Shortlisted for the CILIP Carnegie Medal 2010.
Shortlisted for the Guardian Children’s Fiction Prize 2009
Hugely entertaining, this is a fully envisaged fantasy adventure, which makes serious points about the importance of the past from the master storyteller and author of the hugely popular Discworld series. Survival! Mau’s world is bowled over and swept away by a towering Tsunami. His past life has vanished and he must build a new life with the scraps he has left. Luckily, someone else has survived too and soon Daphne, or Trouser-Man as Mau calls her, are creating a new Nation building on the bits of knowledge from the past which won’t die away.
The novel has been adapted for the stage – Olivier Theatre at The National Theatre in London - by the controversial playwright Mark Ravenhill. Nation will be the National’s family show opening in November 2009, following the success of previous family-friendly productions, His Dark Materials, Coram Boy and War Horse.
Described by National Theatre Artistic Director Nicholas Hytner as “a wonderful book and, I suspect, perfect for an Olivier adaptation”, Nation is set on a desert island following a tsunami which wiped out most of the population.
When a giant wave destroys his entire Nation - his family and everyone he has ever known - Mau finds himself totally alone. Until he meets Daphne, daughter of a colonial Governor and the sole survivor from a shipwreck. They have no common language, no common culture - but together they discover some remarkable things - like how to milk a pig and why spitting in beer is a good idea - and must try and forge a new kind of Nation. Then other survivors arrive to take refuge on the island, and not all of them are friendly. In Nation , Pratchett brings us a novel that is both witty and wise, encompassing themes of death and nationhood, while also being extremely funny.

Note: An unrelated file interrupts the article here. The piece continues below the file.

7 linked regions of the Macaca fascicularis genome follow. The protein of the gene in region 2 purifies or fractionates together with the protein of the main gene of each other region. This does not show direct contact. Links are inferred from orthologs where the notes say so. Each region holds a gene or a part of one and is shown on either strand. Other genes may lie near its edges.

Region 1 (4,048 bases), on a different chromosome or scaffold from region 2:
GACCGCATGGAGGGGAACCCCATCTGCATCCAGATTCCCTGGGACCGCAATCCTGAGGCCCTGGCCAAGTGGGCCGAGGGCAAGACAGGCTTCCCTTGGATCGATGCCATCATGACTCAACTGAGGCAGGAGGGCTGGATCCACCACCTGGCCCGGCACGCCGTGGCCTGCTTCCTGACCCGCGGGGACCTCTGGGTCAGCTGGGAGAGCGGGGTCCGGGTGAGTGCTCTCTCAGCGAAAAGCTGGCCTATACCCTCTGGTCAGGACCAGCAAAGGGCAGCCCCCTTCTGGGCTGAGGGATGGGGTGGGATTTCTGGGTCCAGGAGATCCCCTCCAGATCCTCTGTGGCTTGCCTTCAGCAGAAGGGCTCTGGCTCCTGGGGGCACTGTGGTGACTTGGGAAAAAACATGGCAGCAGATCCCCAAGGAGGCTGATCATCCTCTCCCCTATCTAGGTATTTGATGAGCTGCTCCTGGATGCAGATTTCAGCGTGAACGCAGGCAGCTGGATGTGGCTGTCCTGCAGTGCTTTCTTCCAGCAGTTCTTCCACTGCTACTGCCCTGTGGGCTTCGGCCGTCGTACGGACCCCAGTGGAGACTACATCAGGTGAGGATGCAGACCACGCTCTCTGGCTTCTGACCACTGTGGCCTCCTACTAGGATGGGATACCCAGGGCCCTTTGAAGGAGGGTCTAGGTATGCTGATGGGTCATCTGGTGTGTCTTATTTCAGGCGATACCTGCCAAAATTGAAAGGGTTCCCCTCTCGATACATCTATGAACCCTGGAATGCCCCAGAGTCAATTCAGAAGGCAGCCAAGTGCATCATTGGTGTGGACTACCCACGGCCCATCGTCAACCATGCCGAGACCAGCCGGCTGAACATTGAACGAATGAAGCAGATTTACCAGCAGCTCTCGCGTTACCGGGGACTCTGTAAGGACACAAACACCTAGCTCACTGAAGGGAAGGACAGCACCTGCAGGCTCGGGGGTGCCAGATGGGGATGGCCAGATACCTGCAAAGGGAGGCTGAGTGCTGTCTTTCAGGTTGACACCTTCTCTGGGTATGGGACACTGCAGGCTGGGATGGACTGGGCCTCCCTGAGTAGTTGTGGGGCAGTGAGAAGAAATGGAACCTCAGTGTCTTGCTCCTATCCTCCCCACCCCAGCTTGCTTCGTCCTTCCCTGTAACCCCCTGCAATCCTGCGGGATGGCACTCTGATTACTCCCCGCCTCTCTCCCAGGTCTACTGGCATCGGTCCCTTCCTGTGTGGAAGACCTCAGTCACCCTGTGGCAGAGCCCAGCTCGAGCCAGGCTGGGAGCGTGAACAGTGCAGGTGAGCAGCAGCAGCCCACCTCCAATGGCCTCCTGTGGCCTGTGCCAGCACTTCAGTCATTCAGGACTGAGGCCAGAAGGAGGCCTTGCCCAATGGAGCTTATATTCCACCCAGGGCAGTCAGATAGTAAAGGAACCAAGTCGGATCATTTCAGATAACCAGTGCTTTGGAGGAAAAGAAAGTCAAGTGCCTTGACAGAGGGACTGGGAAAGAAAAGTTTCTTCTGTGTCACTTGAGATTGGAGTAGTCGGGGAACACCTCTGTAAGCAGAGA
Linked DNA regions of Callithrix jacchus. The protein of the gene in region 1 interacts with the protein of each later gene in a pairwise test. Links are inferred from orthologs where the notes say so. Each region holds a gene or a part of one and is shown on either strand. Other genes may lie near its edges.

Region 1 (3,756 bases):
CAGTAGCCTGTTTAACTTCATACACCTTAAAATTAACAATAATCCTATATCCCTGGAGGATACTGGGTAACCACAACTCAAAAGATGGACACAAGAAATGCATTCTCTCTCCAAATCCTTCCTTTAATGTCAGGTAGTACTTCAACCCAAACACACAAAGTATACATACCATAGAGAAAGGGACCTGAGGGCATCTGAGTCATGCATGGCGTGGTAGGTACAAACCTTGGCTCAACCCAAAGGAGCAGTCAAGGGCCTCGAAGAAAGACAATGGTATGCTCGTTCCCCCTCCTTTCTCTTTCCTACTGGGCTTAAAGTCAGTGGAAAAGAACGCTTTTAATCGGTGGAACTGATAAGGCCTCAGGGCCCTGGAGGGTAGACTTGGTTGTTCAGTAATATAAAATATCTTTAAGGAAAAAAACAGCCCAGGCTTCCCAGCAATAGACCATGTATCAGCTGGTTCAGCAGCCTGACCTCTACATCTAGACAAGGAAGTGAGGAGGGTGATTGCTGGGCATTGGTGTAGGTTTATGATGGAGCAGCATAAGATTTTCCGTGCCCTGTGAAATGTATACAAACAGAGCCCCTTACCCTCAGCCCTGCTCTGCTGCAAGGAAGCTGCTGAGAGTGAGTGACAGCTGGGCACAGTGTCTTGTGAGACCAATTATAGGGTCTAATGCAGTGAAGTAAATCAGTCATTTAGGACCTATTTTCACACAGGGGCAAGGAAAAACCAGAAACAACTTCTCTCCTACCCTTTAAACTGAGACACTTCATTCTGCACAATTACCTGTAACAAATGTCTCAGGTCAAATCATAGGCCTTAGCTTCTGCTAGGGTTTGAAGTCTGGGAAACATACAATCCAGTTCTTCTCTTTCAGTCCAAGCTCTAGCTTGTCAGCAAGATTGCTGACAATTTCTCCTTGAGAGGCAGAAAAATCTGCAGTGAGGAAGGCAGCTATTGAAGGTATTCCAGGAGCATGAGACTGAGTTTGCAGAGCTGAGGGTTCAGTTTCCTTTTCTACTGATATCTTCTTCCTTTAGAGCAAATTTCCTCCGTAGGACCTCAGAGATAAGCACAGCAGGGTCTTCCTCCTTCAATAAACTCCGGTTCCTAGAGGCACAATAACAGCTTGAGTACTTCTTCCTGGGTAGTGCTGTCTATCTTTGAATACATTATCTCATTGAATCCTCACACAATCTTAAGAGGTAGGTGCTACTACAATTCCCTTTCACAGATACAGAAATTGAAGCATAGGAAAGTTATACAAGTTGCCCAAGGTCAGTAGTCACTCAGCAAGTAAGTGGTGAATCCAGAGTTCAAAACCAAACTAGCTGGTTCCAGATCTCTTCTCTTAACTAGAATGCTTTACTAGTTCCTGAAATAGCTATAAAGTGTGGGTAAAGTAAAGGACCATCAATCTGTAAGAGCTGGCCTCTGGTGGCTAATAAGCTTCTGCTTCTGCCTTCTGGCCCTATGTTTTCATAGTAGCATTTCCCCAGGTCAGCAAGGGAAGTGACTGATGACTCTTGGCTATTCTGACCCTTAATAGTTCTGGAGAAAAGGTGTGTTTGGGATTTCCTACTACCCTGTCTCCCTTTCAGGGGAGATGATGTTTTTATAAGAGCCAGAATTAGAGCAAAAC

|Publication date:||8th October 2009|
|Publisher:||Corgi Childrens an imprint of Random House Children's Books|
|Primary Genre||Children's & YA Fiction|
'An enchanting novel... Terry Pratchett is one of the most interesting and critically under-rated novelists we have.' The Times
'Terry Pratchett is an indisputable one-off...Nothing he writes is ever predictable - except that it will always be gloriously readable.' The Independent
'Nation has profound, subtle and original things to say about the interplay between tradition and knowledge, faith and questioning...It's funny, exciting, lighthearted and, like all the best comedy, very serious.' The Guardian
Terry Pratchett (1948 - 2015) was born in 1948 in Beaconsfield, Buckinghamshire. He had his first story published when he was just thirteen, and after leaving school at seventeen to become a journalist he continued writing, publishing his first novel, The Carpet People, in 1971 and going on to produce the phenomenally successful Discworld and his trilogy for young readers, The Bromeliad. His first Discworld novel for children, The Amazing Maurice and His Educated Rodents was awarded the 2001 Carnegie Medal. Terry Pratchett as well as numerous other books, winning many awards and becoming the UK’s bestselling author. He was appointed OBE ...More About Terry Pratchett